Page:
One line of attack was to charge the women’s strike with alienating more conservative women. The organisers, according to this line of argument, should have focused on demands that relate to all women.

But police brutality is not a marginal question for Black women. The campaign to rip millions of undocumented migrants from their families is not a marginal question for Latinas. Nor is the fight for higher wages and more public housing a side issue for women attempting to escape domestic violence. These are all central to addressing the needs and desires of the majority of women.

The demand for an “anti-racist and anti-imperialist feminism” was also criticised – in particular, the stance organisers took in solidarity with the Palestinian struggle.

But anti-imperialism, far from being a side issue or unnecessarily divisive, is a vital component of building a women’s movement that stands against the corporate elite.

The US ruling class has cynically used “feminist” arguments about the oppression of women in the Middle East to justify a decade and a half of imperialist intervention, the real purpose of which has been to secure the interests of the rich and powerful in the US. A women’s movement that does not resist war and colonialism – including in Palestine – has no claim to be a genuine movement for human liberation.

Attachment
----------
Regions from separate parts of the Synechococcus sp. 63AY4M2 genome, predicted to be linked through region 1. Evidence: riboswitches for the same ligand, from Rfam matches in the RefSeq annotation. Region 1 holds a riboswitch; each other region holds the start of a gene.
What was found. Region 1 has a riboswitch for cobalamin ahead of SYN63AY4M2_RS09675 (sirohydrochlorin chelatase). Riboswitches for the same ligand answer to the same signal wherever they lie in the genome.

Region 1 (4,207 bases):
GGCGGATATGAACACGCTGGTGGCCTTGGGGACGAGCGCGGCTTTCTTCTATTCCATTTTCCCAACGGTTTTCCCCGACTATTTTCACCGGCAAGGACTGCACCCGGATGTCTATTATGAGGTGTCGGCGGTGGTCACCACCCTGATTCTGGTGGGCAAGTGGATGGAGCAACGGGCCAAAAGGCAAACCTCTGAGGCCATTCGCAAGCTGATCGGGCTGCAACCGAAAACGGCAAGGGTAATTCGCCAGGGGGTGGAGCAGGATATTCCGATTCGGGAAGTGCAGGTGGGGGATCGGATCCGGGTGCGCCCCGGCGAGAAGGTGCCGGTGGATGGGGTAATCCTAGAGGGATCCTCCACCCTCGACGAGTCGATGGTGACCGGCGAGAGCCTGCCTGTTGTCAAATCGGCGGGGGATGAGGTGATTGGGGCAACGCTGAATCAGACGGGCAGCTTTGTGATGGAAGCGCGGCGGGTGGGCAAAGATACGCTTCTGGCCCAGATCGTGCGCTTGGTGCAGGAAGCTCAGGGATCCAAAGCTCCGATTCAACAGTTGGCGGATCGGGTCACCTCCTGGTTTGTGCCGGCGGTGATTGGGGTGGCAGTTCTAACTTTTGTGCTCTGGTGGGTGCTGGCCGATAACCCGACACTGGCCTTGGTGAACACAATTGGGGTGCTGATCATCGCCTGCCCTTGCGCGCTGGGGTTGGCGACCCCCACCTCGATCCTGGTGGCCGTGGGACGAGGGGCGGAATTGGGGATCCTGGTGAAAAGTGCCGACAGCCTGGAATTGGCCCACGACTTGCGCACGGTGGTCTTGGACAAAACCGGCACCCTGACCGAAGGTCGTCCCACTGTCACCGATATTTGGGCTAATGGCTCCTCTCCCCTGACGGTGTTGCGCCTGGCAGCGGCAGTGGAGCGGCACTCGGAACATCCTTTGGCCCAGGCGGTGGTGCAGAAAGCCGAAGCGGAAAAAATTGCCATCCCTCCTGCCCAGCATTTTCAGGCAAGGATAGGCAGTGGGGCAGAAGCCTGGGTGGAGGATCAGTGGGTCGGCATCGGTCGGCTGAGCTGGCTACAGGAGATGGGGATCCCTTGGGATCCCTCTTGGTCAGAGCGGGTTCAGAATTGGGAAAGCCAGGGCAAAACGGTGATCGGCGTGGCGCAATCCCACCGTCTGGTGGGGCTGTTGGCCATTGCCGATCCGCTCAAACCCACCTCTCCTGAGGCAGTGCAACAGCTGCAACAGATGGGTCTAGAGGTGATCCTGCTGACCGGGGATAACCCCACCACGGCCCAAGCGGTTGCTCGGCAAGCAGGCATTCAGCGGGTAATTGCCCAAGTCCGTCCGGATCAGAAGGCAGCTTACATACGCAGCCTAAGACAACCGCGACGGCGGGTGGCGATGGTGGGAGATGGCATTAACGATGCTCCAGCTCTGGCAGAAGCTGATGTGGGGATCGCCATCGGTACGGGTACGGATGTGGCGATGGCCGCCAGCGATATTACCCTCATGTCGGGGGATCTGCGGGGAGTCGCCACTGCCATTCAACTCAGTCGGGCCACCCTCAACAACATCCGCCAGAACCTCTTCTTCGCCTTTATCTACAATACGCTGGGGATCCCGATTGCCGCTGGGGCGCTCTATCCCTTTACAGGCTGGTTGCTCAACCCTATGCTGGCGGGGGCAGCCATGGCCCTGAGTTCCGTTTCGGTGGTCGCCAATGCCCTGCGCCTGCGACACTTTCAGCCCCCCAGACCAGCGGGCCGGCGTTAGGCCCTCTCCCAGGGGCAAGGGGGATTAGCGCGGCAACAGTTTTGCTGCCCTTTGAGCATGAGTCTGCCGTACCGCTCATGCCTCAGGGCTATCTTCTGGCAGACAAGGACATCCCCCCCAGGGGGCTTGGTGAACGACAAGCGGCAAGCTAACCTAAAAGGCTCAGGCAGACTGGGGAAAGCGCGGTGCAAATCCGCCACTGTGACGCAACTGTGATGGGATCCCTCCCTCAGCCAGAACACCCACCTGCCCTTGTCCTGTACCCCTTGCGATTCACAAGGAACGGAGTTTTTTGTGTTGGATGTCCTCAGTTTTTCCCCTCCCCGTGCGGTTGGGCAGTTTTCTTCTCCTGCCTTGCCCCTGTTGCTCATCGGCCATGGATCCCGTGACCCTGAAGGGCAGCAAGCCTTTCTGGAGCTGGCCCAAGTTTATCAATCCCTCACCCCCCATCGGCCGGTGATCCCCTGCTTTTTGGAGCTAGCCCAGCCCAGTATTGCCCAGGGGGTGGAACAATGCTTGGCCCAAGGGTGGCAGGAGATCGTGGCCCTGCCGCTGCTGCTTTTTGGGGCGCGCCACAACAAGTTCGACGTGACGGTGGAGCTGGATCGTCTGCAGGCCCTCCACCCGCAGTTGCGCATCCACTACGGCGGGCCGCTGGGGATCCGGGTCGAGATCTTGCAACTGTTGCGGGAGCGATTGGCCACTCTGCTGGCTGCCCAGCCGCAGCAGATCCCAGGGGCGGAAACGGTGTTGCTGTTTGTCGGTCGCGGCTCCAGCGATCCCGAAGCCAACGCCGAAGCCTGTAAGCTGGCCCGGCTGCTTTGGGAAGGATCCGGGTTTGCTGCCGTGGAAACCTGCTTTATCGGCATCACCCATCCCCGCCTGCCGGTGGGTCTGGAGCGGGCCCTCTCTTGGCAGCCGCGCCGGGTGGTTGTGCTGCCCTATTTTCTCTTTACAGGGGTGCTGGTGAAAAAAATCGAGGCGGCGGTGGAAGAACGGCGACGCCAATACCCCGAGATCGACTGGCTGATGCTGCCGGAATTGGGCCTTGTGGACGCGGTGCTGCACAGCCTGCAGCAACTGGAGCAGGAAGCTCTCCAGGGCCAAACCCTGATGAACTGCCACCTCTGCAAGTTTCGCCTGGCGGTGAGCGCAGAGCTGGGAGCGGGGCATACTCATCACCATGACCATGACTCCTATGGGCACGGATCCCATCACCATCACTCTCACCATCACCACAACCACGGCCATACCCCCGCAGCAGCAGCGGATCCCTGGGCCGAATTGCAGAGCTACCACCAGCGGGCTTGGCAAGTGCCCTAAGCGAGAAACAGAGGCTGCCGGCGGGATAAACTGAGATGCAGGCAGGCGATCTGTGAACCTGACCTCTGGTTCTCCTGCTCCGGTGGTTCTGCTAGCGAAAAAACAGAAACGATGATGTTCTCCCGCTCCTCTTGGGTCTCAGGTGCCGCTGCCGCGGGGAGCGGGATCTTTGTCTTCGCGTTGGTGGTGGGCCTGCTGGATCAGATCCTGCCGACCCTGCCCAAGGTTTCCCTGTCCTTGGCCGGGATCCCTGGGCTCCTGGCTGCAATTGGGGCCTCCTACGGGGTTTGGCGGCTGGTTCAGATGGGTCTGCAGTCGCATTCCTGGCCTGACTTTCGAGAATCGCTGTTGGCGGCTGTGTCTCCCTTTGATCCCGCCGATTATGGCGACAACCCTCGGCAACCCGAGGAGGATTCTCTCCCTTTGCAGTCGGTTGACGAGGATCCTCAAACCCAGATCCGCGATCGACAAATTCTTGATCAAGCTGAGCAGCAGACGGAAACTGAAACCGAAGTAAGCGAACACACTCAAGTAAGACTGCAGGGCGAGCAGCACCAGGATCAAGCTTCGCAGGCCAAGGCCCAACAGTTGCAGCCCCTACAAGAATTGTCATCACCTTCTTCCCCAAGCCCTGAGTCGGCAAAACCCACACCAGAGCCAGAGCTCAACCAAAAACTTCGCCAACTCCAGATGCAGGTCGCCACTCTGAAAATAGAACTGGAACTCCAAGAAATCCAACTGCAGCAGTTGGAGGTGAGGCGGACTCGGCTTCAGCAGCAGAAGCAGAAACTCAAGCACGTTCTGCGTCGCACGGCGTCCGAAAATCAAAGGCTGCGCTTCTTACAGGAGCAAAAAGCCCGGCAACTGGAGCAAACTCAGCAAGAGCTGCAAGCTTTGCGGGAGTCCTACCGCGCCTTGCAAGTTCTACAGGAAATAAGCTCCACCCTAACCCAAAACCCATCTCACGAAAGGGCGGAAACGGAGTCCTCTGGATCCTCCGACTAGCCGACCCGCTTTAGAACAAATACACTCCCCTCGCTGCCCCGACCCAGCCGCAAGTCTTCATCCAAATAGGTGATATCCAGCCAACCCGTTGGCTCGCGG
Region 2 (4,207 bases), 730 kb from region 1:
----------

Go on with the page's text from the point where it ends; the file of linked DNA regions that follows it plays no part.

The most sustained line of attack on the women’s strike was that it would be nothing but “a day without privileged women”. Writing in the Los Angeles Times, Meghan Daum argued: “Make no mistake, 8 March will mostly be a day without women who can afford to skip work and shuffle childcare and household duties to someone else”.

Continuing this theme, Maureen Shaw wrote in Quartz: “This feels very much like a protest of the privileged – and frankly, unrealistic” because “tens of millions of women have neither the benefits nor the flexibility to take the day off in protest”. In Australia, this argument was regurgitated by talking heads on Q&A during its International Women’s Day special.

Instead of “shouting about issues”, as Shaw derisively called it, her more “plausible” strategy for change involves “offering fact sheets, suggesting language for contacting elected officials and providing tips for effective lobbying”. This strategy dovetails with that of the Democrats and is designed to corral opposition into the suffocating arms of the upholders of the neoliberal order.

Despite their newfound concern for precarious working class women, most columnists denigrating the women’s strike had been uncritical cheerleaders for Hillary Clinton during the Democratic primaries – despite Clinton being widely recognised as the candidate of choice for the ruling class because of her long-standing commitment to preserving the unequal status quo.